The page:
The General Assembly of the Church met at Edinburgh on the 20th; Lord Belhaven presiding as the Queen's Commissioner. The proceed- ings in the earlier days of the session were confined chiefly to matters of form. Dr. Robert Gordon, of Edinburgh, was chosen Moderator. The most interesting subject which will come before the Assembly, the case of the seven suspended ministers of Strathbogie, was to be pro- ceeded with on Thursday the 27th. On Monday, the report of a Com- mission on the treatment of the Poor in Scotland was presented by Mr. Dunlop : it went directly counter to Dr. Alison and the new opinion in Scotland, and gave a decided preference to the Scottish over the English system of Poor-laws ; but it declared that the Assembly should not resist the demand for inquiry into the state of the poor by Govern- ment Commissioners, and recommended that the inquiry should be made to embrace other subjects, thus enumerated in the abridged report of the newspapers— "tile sufficiency of schools for the education of the young ; the en- couragement of a taste for literature and scientific information ; the encourage- ment of a taste for innocent recreations and amusements ; salutary regulations in connexion with open parks for the use of the population ; and the regula- tion of the licences of public-houses."
The Assembly approved of the report, in the words of a resolution carried by Mr. Earle Monteith-
. in so far as it expresses the urgent necessity of inquiry into the state of pauperism in Scotland, and the importance of adhering to the general principles of management which have characterized the administration of the Poor-law in this country ; and guoad ultra, reappoint the Committee, and remit to them to consider and report to some future diet of the Assembly more spe- cifically as to the mode in which the inquiry can be most advantageously con- ducted.'
Public meetings to support the new financial policy of Ministers have been held at Aberdeen, Dundee, Annan, Dunfermline, Dunbar, Girvan, and by the Incorporated Trades of Edinburgh. At Dunbar, Sir George NVarrender declared that free trade in corn would reduce wages ; and he moved an amendment opposed to the ob- ject of the meeting ; but he could not find a seconder. In Girvan, the Chartists and Tories, it is said, got up a little rival meeting outside the door of the Town-hall, where the chief meeting was held ; but it came to no issue.
The Aberdeen meeting was the most important of those in Scotland. It was called by the local Anti-Corn-law Association, and was held in a chapel in Blackfriars Street. The Chartists took pains to muster a strong force ; and when the doors were opened, at six o'clock in the evening, they made a rush and took up some of the best seats. The Dean of Guild was called to the chair. A resolution was moved, de- claring the total repeal of the Corn-laws hopeless under the existing combination of parties, and accepting Lord John Russell's proposal as the best that could be obtained. A Chartist moved an addition to the resolution, that the Charter should be made a Cabinet measure ; but that amendment was not seconded. Afterwards, Mr. Davies, a Birming- ham Chartist, moved another amendment, approving of entire abolition a the Corn-laws and every restriction on commerce, but pronouncing it hopeless without the Charter. The original resolution, however, was carried by a large majority ; the Chartists confessing that they were fairly beaten.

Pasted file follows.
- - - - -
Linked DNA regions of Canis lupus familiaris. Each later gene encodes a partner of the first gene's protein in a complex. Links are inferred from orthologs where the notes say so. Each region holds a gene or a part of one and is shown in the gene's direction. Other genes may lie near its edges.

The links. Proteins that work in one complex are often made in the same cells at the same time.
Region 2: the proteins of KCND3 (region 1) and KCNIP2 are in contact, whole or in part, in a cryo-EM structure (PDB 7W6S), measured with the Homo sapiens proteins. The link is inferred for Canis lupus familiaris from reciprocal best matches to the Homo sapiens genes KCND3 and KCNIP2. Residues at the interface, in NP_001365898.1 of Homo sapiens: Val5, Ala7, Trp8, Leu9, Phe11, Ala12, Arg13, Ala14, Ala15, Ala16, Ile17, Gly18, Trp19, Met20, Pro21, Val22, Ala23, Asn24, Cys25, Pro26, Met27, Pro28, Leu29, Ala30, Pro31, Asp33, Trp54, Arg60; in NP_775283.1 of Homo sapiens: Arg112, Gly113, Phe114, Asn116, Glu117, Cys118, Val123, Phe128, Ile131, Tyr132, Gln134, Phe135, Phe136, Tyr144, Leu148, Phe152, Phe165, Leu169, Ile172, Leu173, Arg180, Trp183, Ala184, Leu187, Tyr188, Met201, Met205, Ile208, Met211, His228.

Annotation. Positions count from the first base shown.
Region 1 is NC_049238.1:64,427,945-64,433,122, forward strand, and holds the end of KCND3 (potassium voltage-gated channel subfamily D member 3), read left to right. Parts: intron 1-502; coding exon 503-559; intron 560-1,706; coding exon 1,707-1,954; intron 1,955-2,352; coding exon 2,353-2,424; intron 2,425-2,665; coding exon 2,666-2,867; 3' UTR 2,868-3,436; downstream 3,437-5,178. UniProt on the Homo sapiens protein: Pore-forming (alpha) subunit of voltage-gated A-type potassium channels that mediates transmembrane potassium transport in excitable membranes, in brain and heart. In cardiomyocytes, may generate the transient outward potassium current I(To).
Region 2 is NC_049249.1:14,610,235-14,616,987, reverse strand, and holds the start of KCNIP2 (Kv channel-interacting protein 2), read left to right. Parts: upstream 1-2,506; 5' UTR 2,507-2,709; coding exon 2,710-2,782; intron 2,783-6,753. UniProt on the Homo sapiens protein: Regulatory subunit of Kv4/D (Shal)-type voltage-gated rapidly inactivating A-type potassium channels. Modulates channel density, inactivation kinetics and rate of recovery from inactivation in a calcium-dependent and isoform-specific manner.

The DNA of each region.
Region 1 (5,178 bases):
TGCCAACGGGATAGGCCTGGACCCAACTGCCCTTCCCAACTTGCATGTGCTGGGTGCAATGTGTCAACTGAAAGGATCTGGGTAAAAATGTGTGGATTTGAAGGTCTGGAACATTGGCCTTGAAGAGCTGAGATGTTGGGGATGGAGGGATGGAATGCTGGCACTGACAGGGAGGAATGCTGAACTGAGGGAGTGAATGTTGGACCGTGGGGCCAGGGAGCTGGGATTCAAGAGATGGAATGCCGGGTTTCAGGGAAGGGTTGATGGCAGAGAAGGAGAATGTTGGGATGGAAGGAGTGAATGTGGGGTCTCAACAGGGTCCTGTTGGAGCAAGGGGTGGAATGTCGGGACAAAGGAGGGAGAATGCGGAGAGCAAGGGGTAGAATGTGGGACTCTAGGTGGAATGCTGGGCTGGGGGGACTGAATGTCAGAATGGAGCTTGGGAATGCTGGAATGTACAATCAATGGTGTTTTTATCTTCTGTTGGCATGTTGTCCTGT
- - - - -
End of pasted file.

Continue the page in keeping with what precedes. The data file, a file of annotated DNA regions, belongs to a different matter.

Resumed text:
A meeting of shipowners was called at Dundee on the 12th, to petition against the Government measures of finance. Some of the principal merchants of the place, however, assembled, and expressed themselves in a totally opposite sense. They carried a motion to adjourn the meeting for a week, in order that they might consider the purport of their petition, instead of petitioning on a foregone conclusion. On the 19th, accordingly, they met ; when the following resolutions, omitting those of a merely formal nature, were carried unanimously-
" That this meeting are still of opinion that they are entitled to an entire abolition of the Corn-laws without any protective duty ; yet, under the cir- cumstances of the country, and as a great step towards a full satisfaction of all their wants they approve of the measure proposed by her Majesty's Govern- ment for the abolition of the present Corn-laws, substituting in their place a moderate fixed duty. "That this meeting approve of the measures introduced by her Majesty's Government for a revision of the commercial tariff, and a reduction of the duties on sugar, timber, coffee, &c., by which the trade of the country will be extended, increased employment given to the people, the prices of these neces- saries of life reduced, and at the same time additional revenue raised to meet the expenditure of the country without additional taxation ; but they recom- mend that the present duty of 10s, per load on timber imported from the British possessions be continued, and the duty on all timber from foreign countries reduced from 55s to 40s. per load, which will leave the same diffe- rential duty as by the measure proposed by her Majesty's Ministers."
We understand that the renegade Member for the Kilmarnock dis- trict of Burghs has written to certain of his constituents intimating his intention of voting for Lord John Russell's motion on the Corn-laws.— Glasgow Argus.